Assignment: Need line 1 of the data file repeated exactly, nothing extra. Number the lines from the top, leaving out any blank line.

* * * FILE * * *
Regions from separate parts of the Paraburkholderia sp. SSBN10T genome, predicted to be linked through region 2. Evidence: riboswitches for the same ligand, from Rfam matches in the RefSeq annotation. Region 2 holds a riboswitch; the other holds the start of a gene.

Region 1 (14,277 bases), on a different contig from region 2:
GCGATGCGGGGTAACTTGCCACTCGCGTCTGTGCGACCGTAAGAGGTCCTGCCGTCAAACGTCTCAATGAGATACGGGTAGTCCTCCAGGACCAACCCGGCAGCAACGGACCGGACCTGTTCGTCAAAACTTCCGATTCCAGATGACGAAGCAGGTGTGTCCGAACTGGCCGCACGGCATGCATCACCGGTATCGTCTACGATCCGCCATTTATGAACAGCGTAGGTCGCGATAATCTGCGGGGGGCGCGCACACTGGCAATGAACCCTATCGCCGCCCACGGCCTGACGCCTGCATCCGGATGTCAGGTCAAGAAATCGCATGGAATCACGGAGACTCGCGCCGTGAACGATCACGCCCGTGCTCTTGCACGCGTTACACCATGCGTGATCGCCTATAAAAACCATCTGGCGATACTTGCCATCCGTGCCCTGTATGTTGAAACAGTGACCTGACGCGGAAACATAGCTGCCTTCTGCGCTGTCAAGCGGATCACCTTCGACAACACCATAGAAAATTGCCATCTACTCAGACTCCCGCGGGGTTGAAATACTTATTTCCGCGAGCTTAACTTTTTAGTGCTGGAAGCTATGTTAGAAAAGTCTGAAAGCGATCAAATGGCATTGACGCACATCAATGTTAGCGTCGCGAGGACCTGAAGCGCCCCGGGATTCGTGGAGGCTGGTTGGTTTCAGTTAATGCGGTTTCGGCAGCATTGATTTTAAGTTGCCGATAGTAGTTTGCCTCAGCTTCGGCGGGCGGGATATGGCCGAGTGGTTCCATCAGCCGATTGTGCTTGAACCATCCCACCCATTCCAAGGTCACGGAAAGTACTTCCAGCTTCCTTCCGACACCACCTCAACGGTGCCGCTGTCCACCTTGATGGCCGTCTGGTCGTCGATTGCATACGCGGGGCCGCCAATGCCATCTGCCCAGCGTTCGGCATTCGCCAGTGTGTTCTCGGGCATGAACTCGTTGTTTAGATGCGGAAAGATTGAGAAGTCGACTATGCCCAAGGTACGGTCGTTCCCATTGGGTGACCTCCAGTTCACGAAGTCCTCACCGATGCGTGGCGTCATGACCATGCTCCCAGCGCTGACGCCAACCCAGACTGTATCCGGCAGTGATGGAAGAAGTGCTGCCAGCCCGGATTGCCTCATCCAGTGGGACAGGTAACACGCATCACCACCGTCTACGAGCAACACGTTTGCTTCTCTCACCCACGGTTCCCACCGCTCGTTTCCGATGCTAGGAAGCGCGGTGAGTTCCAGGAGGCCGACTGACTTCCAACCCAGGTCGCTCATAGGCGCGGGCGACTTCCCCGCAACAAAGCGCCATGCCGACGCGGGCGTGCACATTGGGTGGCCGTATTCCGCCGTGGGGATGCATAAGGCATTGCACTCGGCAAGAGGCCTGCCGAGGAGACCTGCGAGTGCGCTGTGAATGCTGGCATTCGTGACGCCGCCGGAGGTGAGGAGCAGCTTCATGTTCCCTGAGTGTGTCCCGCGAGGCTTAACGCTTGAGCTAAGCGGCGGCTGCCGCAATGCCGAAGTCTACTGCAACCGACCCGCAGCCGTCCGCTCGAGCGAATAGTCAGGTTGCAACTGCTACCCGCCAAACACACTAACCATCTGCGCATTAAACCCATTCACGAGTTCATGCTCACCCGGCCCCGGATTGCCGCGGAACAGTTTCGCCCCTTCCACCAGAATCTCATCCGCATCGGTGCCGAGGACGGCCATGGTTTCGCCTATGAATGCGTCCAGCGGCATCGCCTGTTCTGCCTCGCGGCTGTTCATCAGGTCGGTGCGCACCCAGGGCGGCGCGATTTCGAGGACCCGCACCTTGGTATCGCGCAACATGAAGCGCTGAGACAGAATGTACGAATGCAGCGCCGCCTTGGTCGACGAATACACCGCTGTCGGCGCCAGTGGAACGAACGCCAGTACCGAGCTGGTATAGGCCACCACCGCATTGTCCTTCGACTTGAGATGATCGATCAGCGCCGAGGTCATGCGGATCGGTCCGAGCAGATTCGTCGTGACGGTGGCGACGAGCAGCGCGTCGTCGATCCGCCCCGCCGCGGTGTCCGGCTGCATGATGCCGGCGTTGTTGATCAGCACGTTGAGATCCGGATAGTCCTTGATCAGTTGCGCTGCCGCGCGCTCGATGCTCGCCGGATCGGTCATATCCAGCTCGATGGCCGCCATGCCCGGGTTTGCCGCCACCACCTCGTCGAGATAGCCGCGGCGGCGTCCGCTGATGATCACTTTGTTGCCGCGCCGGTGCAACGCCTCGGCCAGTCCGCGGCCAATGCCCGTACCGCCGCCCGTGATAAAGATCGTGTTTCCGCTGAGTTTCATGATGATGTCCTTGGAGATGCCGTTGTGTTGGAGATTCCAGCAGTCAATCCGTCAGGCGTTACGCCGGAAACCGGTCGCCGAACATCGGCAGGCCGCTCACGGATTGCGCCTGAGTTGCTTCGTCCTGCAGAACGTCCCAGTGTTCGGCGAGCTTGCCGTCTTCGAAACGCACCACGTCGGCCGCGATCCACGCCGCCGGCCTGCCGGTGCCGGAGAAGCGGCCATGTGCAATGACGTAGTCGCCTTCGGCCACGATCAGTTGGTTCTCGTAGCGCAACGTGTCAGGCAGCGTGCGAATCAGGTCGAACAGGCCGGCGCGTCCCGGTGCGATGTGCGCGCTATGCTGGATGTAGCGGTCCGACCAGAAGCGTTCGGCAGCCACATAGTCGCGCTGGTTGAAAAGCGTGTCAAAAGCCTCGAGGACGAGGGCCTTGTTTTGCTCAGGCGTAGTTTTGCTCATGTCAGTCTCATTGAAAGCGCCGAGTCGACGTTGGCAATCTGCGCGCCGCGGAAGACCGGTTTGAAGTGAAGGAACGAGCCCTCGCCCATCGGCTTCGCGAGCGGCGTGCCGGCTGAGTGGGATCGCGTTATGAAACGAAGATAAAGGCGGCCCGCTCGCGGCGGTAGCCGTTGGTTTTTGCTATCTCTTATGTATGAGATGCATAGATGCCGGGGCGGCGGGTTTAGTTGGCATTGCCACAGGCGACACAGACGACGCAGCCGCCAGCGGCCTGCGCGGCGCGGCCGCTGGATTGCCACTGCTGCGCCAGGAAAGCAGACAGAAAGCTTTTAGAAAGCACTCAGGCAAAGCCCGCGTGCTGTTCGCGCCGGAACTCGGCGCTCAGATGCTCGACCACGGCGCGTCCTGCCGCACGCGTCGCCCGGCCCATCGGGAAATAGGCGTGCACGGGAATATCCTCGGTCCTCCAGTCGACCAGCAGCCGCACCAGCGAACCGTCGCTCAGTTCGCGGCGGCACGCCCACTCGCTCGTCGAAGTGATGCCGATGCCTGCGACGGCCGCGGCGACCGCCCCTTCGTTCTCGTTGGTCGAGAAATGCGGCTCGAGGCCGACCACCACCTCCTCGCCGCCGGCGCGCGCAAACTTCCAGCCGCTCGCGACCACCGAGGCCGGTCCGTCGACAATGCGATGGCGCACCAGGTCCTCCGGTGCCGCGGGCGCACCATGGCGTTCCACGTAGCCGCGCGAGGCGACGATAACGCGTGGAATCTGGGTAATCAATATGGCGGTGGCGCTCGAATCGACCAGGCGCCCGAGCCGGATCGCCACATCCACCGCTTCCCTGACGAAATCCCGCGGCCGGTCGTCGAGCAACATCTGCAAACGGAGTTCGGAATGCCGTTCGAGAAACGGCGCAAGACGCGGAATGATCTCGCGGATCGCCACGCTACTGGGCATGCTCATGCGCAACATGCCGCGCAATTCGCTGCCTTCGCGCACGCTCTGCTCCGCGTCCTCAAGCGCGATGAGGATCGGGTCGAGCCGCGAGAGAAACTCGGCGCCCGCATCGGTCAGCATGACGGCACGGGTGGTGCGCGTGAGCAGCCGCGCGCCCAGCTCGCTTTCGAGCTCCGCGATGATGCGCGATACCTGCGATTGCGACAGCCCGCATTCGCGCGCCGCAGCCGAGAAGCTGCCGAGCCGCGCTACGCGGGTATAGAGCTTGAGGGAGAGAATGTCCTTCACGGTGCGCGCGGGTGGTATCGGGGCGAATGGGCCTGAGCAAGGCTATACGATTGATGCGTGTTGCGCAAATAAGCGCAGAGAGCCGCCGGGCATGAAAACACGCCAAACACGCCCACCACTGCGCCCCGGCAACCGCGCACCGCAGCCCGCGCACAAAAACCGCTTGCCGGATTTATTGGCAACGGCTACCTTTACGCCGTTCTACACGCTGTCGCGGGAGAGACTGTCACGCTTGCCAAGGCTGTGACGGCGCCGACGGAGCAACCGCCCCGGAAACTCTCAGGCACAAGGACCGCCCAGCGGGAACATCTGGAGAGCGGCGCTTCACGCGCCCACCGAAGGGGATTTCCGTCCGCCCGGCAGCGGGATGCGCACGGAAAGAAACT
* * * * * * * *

Regions from separate parts of the Paraburkholderia sp. SSBN10T genome, predicted to be linked through region 2. Evidence: riboswitches for the same ligand, from Rfam matches in the RefSeq annotation. Region 2 holds a riboswitch; the other holds the start of a gene.